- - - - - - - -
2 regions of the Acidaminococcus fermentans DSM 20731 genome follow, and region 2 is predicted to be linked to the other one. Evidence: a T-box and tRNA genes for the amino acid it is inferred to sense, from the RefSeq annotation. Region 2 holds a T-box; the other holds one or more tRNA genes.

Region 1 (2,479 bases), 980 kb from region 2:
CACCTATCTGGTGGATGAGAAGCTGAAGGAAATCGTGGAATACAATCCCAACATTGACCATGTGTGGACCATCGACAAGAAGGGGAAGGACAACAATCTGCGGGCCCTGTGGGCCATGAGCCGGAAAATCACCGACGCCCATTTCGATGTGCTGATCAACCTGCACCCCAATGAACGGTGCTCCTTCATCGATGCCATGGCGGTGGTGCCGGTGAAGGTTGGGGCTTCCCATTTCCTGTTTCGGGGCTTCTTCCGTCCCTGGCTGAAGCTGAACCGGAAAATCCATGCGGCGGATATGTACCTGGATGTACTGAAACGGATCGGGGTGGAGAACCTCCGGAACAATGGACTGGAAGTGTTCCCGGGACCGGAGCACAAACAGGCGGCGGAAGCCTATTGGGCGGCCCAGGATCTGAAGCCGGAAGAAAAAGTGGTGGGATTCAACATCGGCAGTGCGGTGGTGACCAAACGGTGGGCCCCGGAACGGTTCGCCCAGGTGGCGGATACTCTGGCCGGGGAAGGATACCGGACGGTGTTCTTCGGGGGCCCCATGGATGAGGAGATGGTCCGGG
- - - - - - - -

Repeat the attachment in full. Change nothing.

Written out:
2 regions of the Acidaminococcus fermentans DSM 20731 genome follow, and region 2 is predicted to be linked to the other one. Evidence: a T-box and tRNA genes for the amino acid it is inferred to sense, from the RefSeq annotation. Region 2 holds a T-box; the other holds one or more tRNA genes.

Region 1 (2,479 bases), 980 kb from region 2:
CACCTATCTGGTGGATGAGAAGCTGAAGGAAATCGTGGAATACAATCCCAACATTGACCATGTGTGGACCATCGACAAGAAGGGGAAGGACAACAATCTGCGGGCCCTGTGGGCCATGAGCCGGAAAATCACCGACGCCCATTTCGATGTGCTGATCAACCTGCACCCCAATGAACGGTGCTCCTTCATCGATGCCATGGCGGTGGTGCCGGTGAAGGTTGGGGCTTCCCATTTCCTGTTTCGGGGCTTCTTCCGTCCCTGGCTGAAGCTGAACCGGAAAATCCATGCGGCGGATATGTACCTGGATGTACTGAAACGGATCGGGGTGGAGAACCTCCGGAACAATGGACTGGAAGTGTTCCCGGGACCGGAGCACAAACAGGCGGCGGAAGCCTATTGGGCGGCCCAGGATCTGAAGCCGGAAGAAAAAGTGGTGGGATTCAACATCGGCAGTGCGGTGGTGACCAAACGGTGGGCCCCGGAACGGTTCGCCCAGGTGGCGGATACTCTGGCCGGGGAAGGATACCGGACGGTGTTCTTCGGGGGCCCCATGGATGAGGAGATGGTCCGGG